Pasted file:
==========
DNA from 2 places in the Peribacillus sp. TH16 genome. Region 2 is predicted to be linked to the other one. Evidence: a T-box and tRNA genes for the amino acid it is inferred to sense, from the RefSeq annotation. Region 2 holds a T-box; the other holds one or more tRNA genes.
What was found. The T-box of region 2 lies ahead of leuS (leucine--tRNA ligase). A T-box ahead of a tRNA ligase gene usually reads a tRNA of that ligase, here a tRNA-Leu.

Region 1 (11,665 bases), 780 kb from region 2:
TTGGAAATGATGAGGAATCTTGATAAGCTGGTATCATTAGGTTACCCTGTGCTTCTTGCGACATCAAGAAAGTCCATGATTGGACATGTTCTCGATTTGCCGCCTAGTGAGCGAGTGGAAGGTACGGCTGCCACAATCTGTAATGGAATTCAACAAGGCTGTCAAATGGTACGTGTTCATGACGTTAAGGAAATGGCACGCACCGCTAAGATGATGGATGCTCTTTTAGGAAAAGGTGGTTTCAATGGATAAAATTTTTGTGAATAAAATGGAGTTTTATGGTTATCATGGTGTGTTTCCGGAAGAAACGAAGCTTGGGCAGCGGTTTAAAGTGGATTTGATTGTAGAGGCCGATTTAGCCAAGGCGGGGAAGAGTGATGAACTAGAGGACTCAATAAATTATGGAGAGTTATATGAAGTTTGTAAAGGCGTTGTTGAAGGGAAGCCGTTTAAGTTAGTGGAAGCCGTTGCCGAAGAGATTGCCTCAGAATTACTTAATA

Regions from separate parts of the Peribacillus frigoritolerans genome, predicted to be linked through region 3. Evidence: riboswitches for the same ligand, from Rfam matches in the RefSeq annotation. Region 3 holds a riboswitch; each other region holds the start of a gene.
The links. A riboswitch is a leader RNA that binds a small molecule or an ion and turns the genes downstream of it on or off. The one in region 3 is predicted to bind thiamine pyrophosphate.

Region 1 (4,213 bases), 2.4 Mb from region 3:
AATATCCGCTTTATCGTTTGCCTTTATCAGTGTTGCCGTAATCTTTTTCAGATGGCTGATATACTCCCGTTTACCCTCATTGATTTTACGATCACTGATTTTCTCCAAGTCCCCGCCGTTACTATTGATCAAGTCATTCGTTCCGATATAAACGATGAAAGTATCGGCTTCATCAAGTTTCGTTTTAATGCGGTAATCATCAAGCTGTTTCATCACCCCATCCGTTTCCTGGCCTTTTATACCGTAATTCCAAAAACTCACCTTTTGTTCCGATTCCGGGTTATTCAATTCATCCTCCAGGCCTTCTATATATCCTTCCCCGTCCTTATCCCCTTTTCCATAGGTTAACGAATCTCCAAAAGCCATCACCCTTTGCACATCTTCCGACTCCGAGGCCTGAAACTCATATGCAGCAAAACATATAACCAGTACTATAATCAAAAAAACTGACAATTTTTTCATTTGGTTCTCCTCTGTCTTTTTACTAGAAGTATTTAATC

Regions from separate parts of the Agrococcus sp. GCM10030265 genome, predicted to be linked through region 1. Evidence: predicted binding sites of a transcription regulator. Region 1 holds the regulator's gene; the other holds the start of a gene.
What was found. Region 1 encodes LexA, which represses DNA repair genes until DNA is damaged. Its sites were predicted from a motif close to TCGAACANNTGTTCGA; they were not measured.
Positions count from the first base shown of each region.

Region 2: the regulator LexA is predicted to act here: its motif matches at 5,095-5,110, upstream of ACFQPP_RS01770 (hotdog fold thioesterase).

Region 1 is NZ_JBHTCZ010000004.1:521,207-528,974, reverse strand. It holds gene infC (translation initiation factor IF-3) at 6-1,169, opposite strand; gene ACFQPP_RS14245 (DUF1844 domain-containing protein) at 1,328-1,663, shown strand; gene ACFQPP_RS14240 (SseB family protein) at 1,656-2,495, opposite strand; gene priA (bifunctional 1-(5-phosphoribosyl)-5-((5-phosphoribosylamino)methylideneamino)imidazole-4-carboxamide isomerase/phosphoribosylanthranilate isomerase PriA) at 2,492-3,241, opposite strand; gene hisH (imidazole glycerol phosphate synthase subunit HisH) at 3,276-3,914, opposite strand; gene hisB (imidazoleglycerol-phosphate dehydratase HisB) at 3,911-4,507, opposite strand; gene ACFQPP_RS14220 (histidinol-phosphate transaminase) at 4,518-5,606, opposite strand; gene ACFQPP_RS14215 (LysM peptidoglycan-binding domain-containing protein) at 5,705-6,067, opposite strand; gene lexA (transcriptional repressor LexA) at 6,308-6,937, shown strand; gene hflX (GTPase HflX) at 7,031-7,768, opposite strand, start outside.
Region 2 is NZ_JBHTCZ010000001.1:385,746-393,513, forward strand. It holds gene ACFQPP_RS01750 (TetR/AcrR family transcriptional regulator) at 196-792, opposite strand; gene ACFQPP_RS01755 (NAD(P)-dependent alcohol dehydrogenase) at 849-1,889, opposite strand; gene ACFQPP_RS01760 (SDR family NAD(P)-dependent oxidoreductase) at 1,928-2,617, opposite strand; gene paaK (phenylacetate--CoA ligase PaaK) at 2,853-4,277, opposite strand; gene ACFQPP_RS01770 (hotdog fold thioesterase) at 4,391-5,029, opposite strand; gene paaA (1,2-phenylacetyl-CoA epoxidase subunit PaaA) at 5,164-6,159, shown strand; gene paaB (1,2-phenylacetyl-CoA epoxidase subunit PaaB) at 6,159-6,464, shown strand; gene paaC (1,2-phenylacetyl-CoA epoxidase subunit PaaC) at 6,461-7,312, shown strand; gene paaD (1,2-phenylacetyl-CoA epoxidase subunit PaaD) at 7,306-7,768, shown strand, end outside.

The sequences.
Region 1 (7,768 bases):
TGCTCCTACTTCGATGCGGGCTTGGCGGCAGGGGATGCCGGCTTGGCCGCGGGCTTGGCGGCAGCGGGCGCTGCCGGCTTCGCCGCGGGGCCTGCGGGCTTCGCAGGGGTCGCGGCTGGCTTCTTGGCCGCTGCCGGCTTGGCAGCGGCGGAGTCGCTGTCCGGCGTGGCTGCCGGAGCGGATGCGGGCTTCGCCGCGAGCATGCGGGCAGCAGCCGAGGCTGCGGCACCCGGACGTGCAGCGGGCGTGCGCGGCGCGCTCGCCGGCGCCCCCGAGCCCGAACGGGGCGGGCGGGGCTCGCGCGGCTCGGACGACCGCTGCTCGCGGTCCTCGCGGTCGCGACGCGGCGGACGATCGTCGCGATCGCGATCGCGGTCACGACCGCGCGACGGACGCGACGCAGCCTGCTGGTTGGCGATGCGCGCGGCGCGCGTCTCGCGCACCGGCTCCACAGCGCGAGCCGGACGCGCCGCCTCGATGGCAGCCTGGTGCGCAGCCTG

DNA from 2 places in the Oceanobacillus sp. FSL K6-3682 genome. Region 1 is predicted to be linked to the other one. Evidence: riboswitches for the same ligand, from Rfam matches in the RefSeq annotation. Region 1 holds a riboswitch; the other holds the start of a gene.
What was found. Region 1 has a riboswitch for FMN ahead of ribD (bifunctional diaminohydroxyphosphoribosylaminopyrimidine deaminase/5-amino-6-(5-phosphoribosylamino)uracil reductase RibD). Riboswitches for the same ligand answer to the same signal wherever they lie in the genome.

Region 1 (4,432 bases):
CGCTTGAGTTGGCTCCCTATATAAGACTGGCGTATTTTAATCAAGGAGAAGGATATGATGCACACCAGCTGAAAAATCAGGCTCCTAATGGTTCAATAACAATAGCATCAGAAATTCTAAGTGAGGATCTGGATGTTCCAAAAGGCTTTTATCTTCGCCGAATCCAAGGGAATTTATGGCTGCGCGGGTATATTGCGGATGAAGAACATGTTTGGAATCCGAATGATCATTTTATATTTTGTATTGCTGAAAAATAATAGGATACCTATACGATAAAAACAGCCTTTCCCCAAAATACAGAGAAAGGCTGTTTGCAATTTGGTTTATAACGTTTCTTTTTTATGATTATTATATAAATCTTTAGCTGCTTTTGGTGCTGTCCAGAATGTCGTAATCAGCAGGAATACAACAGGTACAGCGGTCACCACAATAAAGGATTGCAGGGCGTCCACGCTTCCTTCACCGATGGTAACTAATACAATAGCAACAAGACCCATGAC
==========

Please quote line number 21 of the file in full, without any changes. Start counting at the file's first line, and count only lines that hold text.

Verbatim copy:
CGCTTGAGTTGGCTCCCTATATAAGACTGGCGTATTTTAATCAAGGAGAAGGATATGATGCACACCAGCTGAAAAATCAGGCTCCTAATGGTTCAATAACAATAGCATCAGAAATTCTAAGTGAGGATCTGGATGTTCCAAAAGGCTTTTATCTTCGCCGAATCCAAGGGAATTTATGGCTGCGCGGGTATATTGCGGATGAAGAACATGTTTGGAATCCGAATGATCATTTTATATTTTGTATTGCTGAAAAATAATAGGATACCTATACGATAAAAACAGCCTTTCCCCAAAATACAGAGAAAGGCTGTTTGCAATTTGGTTTATAACGTTTCTTTTTTATGATTATTATATAAATCTTTAGCTGCTTTTGGTGCTGTCCAGAATGTCGTAATCAGCAGGAATACAACAGGTACAGCGGTCACCACAATAAAGGATTGCAGGGCGTCCACGCTTCCTTCACCGATGGTAACTAATACAATAGCAACAAGACCCATGAC